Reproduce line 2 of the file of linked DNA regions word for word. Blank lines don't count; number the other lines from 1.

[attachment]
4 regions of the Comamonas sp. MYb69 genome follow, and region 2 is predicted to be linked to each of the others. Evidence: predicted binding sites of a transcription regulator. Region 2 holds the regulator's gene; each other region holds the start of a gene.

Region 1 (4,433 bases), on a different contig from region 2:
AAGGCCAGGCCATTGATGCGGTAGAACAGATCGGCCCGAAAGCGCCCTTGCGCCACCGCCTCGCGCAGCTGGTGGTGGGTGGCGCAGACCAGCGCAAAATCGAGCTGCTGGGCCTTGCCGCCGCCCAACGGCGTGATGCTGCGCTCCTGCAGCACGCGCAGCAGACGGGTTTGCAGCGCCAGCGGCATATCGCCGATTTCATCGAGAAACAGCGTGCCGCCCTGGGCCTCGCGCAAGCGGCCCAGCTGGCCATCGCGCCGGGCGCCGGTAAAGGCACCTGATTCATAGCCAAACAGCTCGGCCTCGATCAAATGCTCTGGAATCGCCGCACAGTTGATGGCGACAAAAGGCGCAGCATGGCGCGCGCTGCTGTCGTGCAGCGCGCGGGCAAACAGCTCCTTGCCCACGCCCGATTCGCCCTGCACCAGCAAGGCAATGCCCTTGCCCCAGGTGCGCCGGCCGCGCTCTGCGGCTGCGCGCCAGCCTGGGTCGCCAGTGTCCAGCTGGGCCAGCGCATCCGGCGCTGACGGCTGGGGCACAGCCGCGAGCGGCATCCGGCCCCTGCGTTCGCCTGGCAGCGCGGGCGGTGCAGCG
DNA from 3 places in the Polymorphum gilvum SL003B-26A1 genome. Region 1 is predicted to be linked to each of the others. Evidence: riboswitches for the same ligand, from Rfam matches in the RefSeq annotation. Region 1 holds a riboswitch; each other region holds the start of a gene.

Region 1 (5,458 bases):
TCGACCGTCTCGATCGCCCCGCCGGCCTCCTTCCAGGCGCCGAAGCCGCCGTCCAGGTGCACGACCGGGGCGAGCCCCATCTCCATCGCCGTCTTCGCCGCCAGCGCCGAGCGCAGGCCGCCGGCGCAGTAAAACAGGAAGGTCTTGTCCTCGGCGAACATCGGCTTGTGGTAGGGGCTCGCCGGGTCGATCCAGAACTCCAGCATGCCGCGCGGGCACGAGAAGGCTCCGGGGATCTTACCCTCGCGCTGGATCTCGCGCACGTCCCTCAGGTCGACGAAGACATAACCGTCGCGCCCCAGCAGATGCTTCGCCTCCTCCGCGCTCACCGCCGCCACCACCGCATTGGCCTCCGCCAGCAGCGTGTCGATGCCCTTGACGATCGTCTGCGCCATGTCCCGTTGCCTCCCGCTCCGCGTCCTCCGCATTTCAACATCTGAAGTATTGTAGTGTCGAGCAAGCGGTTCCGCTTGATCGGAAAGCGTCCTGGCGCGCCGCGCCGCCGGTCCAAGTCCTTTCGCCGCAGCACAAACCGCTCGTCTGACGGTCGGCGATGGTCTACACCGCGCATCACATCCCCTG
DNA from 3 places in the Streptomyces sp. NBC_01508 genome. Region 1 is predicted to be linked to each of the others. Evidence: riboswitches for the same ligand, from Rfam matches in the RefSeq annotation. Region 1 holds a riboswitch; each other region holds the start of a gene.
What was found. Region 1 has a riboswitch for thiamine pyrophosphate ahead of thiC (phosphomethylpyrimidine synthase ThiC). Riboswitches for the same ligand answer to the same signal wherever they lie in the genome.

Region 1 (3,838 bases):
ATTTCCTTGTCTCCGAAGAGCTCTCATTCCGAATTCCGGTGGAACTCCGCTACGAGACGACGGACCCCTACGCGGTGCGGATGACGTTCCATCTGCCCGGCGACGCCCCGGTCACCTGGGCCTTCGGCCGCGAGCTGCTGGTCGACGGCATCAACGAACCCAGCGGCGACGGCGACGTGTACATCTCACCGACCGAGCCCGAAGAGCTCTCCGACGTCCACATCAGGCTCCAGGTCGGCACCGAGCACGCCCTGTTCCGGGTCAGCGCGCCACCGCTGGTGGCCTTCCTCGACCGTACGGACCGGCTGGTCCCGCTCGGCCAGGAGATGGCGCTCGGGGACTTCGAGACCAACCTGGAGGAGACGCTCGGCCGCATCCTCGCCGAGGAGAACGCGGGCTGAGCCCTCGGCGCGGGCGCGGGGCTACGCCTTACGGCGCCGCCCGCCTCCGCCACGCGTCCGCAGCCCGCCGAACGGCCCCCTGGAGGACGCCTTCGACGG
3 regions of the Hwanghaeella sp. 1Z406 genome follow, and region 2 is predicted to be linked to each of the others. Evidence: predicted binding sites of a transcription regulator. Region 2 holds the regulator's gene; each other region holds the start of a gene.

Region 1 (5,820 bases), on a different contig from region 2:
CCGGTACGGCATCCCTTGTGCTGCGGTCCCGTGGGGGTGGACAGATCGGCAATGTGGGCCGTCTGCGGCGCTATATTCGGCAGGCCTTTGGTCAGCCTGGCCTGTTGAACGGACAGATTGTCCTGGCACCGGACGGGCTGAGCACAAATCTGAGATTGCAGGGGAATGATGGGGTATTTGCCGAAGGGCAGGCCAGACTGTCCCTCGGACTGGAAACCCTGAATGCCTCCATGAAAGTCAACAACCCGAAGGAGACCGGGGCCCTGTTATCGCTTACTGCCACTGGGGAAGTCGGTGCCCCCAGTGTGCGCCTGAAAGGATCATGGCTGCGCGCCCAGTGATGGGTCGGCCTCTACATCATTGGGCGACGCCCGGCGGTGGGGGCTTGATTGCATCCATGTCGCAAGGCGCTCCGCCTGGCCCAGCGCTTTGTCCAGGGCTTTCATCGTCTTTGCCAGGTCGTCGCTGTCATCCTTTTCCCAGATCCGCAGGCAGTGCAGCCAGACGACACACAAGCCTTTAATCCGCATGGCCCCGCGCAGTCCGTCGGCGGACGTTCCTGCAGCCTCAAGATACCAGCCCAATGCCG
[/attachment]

Region 1 (4,433 bases), on a different contig from region 2: